The remains of what was once a notorious gambling and prostitution ship have appeared in Coronado, California, thanks to thrashing El Nino storms.
Owned by mobsters, the ship known as the S.S. Monte Carlo sunk around 80 years ago, on New Year’s Eve and was left to rot on South Coronado Beach. Parts of the wreckage could be spotted from time to time during strong tides, but now El Nino has made it clearly visible again.
The history of the 300-feet-long S.S. Monte Carlo can be traced back to 1921 when it was built at Wilmington, North Carolina. It was originally a concrete oil tanker named the SS McKittrick and was one of twelve experimental ships made of concrete during and after World War I.
President Woodrow Wilson approved the construction of 24 concrete ships due to the shortages of steel in the United States during World War I. The U.S. Quartermaster Corps used the boat until 1923 when it was purchased by the Associated Oil Company of San Francisco, California. In 1932, it was sold to Ed Turner and Martin Schouwiler and later converted into a hotspot for gambling.
It can be said that Prohibition practically created organized crime in America but on the other hand, the repeal of Prohibition in 1933 didn’t mean that organized crime was about to end in the states. At the beginning of the 1930s, profits from beer and liquor supply were so enormous that gangsters became stronger than ever.
It was the end of an era, but it was also the beginning of a new one for organized crime in America, which regrouped and focused on other things. Many gangsters used the money they “earned” during Prohibition to enter the legal and licensed liquor business, while others focused on prostitution and gambling.
S.S. Monte Carlo was anchored in international waters just three miles off the coast of Coronado, California, in order to avoid U.S. laws since gambling and prostitution were illegal. It was not the first nor the last gambling ship on the coast between San Diego and Long Beach, but it was definitely the largest, and in the early days, it hosted over 15,000 gamblers a week.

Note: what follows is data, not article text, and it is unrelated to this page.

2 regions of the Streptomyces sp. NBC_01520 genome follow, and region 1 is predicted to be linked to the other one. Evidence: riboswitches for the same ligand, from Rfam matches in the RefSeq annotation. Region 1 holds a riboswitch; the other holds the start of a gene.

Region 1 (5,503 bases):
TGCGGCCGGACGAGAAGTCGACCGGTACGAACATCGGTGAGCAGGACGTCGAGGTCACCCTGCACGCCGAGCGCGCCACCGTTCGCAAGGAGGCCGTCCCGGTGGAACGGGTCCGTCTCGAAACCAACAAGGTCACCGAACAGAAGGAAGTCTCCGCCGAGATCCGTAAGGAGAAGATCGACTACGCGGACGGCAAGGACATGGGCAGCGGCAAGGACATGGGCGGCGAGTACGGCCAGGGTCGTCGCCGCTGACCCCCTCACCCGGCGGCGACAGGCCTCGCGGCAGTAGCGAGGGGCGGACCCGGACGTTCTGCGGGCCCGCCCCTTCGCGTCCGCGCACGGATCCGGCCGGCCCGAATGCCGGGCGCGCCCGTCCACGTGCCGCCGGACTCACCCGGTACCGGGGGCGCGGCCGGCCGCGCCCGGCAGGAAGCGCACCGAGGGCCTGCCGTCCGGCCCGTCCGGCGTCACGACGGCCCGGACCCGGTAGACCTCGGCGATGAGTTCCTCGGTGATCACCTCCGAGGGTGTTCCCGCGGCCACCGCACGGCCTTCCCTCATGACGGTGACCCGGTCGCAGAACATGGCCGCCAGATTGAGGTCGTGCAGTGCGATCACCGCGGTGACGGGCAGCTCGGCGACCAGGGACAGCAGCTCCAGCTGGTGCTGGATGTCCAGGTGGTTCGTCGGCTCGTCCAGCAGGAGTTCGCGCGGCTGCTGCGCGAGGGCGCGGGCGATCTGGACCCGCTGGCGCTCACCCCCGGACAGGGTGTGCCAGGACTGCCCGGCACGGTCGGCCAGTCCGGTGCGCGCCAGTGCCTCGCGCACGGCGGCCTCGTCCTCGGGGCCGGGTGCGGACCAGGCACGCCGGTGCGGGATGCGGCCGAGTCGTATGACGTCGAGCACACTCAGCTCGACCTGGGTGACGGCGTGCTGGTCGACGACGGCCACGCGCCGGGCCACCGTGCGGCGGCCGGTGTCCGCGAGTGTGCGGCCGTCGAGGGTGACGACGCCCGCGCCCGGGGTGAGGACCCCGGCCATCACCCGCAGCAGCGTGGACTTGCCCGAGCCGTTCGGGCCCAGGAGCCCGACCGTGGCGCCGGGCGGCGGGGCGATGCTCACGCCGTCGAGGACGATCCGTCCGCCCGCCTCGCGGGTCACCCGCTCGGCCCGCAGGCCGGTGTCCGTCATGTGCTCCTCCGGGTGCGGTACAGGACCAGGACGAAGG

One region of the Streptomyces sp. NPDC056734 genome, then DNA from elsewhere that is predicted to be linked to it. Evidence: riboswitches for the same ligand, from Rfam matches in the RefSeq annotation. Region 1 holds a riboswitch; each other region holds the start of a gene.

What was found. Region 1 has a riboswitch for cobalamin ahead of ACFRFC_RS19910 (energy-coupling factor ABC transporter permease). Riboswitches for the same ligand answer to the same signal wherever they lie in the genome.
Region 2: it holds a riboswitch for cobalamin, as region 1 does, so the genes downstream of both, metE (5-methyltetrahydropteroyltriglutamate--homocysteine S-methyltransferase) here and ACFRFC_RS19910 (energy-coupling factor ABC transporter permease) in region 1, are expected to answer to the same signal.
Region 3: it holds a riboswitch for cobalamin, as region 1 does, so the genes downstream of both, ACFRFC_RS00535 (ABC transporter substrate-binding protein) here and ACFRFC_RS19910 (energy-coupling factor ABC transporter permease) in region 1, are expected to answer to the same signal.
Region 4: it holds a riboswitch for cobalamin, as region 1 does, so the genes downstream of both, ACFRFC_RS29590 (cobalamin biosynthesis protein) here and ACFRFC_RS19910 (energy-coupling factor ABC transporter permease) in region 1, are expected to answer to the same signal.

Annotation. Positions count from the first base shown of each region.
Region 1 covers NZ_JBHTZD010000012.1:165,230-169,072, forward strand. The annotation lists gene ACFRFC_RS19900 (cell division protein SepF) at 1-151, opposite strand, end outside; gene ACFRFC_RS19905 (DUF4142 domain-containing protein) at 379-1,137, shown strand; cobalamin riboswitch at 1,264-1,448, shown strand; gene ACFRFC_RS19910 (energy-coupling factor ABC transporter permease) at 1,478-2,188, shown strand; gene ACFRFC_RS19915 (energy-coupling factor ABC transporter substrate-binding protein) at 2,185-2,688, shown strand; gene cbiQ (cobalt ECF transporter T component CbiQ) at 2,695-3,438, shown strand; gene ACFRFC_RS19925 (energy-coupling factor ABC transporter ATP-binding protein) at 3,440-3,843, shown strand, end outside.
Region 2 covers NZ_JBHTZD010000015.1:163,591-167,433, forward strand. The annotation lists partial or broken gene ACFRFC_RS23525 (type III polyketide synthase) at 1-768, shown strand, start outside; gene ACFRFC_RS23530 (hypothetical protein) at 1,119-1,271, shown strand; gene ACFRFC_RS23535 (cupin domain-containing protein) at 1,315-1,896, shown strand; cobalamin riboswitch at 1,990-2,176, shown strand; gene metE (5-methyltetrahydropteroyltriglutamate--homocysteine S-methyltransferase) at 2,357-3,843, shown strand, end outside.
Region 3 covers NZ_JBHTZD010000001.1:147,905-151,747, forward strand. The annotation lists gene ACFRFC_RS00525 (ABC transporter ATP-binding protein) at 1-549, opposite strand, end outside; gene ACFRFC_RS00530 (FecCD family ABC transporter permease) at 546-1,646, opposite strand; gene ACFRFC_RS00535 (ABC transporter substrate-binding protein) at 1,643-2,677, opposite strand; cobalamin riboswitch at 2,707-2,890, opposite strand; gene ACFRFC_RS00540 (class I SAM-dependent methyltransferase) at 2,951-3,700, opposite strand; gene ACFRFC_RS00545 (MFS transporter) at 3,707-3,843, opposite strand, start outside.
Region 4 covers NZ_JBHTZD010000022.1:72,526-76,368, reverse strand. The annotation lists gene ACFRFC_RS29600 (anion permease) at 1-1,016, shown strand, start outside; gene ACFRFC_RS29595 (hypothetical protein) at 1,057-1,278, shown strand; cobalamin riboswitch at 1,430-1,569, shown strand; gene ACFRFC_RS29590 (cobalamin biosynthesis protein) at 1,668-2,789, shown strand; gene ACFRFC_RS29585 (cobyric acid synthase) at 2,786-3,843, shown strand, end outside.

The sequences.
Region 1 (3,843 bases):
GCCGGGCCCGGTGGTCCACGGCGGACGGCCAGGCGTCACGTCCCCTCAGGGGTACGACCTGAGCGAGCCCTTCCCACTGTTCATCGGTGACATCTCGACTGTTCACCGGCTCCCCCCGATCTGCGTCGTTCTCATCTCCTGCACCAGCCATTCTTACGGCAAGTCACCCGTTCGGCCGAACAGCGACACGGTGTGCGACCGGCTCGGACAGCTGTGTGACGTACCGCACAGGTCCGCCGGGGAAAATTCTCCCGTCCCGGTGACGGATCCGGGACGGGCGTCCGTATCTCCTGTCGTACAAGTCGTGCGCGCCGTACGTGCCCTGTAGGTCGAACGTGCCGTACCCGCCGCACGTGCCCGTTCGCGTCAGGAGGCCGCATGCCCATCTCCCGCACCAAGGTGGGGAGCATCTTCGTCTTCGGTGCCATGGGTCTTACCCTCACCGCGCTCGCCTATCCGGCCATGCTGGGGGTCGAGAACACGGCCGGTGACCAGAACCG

Joe Ditler, executive director of the Coronado Museum of History & Art, has been studying the shipwreck for 30 years and he told NBC San Diego that “in the Prohibition days, the ship was anchored in international waters to avoid U.S. laws. People searching for gambling, prostitution or bootleg whiskey would take smaller boats out to the “sin ship” for a night of revelry.”
“Evangelists throughout San Diego County and Southern California devoted their whole sermons to sin ships, ‘May God let forth His wrath!'” Ditler told NBC San Diego “When it did break moorings and crashed, they took credit.”
The mobsters sure knew how to make easy money, and they lured guests to visit the S.S. Monte Carlo by offering them free water taxi rides to the boat and free drinks. It is believed that the notorious gambling ship was making a profit of around $3 million per year (over $52 million in today’s money).
Of course, this could not last forever, and on New Years Day 1937, at about 3 o’clock in the morning, a severe storm set the ship adrift, and it washed up on South Coronado Beach where it remains today.
There is a logical explanation of why no one was brave enough to step forward and claim ownership, and that was because the boat was no longer in international waters and it was therefore illegal.
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Still, there are rumors that the S.S. Monte Carlo might still hold $150,000 worth of gold and silver coins waiting to be retrieved.